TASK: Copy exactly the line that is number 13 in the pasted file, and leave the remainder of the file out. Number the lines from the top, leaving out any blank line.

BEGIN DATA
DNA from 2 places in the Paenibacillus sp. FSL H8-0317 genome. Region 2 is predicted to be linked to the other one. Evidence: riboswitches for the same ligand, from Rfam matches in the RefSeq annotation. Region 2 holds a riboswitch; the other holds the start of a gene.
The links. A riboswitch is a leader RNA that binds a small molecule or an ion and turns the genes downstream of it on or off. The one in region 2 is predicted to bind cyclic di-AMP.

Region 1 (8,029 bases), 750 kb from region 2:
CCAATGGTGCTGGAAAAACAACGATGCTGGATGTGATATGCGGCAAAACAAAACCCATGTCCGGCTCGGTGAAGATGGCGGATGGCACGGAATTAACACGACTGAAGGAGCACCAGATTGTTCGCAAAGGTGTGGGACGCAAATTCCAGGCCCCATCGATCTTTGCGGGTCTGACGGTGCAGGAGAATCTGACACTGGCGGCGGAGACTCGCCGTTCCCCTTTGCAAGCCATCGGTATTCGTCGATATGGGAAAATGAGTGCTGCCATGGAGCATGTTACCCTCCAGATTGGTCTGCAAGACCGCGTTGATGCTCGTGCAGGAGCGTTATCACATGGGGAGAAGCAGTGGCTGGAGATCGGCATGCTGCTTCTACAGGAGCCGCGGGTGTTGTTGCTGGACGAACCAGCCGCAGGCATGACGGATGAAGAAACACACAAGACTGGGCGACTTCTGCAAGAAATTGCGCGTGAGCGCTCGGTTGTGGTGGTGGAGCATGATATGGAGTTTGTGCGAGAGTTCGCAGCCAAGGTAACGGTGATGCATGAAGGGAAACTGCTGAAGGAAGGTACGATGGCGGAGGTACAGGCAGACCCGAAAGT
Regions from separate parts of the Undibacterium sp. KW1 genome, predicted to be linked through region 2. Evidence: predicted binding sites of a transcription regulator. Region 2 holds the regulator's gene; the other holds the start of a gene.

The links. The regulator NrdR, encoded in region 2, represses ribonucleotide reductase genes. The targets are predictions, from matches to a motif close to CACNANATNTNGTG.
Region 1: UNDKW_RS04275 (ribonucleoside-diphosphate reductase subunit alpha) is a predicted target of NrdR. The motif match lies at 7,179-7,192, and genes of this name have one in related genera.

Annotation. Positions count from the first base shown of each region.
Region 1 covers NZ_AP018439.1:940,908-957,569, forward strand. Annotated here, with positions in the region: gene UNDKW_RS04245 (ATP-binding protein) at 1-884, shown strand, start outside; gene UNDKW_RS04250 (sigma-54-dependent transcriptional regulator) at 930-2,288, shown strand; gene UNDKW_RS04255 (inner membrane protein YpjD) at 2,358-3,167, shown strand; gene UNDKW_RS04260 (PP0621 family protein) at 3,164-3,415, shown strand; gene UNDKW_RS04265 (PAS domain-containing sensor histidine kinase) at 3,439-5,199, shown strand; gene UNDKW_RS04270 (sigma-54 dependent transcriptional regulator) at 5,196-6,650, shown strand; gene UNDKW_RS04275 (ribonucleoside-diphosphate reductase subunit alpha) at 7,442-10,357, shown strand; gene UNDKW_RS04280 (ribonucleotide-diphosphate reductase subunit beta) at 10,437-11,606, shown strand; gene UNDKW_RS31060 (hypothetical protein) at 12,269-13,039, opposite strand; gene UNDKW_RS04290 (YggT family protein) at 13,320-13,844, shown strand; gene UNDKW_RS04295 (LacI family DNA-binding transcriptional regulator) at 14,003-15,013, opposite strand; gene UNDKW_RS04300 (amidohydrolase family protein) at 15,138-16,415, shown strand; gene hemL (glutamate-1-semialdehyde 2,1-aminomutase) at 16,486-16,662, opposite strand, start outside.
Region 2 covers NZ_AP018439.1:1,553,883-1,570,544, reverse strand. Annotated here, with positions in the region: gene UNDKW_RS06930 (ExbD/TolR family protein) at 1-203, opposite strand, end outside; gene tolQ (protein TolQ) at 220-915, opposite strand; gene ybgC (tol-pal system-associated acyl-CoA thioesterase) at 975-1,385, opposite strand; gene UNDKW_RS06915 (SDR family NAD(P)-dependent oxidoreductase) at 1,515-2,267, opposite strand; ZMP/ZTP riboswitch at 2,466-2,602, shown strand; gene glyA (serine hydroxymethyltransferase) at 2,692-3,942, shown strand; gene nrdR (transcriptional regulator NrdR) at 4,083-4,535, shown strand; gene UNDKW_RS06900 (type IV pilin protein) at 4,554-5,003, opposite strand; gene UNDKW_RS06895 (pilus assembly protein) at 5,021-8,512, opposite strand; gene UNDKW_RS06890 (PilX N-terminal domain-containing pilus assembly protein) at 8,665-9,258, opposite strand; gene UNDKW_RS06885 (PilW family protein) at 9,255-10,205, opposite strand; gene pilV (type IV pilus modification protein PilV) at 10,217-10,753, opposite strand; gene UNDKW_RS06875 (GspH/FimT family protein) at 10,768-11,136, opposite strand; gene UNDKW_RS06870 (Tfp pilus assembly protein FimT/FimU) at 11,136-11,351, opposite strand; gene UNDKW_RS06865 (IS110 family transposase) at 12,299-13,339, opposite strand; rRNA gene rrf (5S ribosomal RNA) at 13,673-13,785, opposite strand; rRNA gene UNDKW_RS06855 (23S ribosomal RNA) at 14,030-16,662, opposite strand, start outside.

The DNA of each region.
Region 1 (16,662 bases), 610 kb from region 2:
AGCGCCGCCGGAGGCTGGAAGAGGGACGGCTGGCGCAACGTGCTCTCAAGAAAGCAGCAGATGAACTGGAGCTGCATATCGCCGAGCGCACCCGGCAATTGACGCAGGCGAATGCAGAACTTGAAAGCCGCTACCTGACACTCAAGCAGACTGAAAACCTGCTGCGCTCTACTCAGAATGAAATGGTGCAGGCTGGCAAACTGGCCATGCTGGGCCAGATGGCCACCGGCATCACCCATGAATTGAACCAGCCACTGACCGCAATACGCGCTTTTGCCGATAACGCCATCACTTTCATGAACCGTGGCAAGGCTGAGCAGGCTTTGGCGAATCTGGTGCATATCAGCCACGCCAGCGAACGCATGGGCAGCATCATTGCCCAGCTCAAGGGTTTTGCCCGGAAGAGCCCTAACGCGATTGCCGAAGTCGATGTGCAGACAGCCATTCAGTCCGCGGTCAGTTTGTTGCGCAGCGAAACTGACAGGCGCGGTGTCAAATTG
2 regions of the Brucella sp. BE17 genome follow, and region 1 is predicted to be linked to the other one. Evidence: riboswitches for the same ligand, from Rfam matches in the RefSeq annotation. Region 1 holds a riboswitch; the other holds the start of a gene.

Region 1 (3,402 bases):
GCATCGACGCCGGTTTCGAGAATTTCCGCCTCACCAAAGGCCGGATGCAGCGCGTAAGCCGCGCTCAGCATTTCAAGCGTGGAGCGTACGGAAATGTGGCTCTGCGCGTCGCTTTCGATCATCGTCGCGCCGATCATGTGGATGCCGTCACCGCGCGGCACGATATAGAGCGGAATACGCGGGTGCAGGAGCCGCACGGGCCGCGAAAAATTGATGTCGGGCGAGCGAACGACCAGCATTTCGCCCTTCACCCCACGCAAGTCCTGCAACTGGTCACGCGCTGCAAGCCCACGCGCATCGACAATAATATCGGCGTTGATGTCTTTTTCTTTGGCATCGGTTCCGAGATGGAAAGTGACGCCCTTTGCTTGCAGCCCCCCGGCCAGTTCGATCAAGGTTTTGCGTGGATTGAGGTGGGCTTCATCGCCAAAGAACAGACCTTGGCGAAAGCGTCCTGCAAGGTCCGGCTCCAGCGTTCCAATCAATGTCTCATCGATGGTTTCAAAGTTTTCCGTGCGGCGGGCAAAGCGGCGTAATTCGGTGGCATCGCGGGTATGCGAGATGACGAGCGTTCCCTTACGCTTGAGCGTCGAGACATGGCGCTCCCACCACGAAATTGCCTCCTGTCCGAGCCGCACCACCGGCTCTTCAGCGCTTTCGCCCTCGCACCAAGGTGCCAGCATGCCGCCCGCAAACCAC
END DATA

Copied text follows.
AGCGCCGCCGGAGGCTGGAAGAGGGACGGCTGGCGCAACGTGCTCTCAAGAAAGCAGCAGATGAACTGGAGCTGCATATCGCCGAGCGCACCCGGCAATTGACGCAGGCGAATGCAGAACTTGAAAGCCGCTACCTGACACTCAAGCAGACTGAAAACCTGCTGCGCTCTACTCAGAATGAAATGGTGCAGGCTGGCAAACTGGCCATGCTGGGCCAGATGGCCACCGGCATCACCCATGAATTGAACCAGCCACTGACCGCAATACGCGCTTTTGCCGATAACGCCATCACTTTCATGAACCGTGGCAAGGCTGAGCAGGCTTTGGCGAATCTGGTGCATATCAGCCACGCCAGCGAACGCATGGGCAGCATCATTGCCCAGCTCAAGGGTTTTGCCCGGAAGAGCCCTAACGCGATTGCCGAAGTCGATGTGCAGACAGCCATTCAGTCCGCGGTCAGTTTGTTGCGCAGCGAAACTGACAGGCGCGGTGTCAAATTG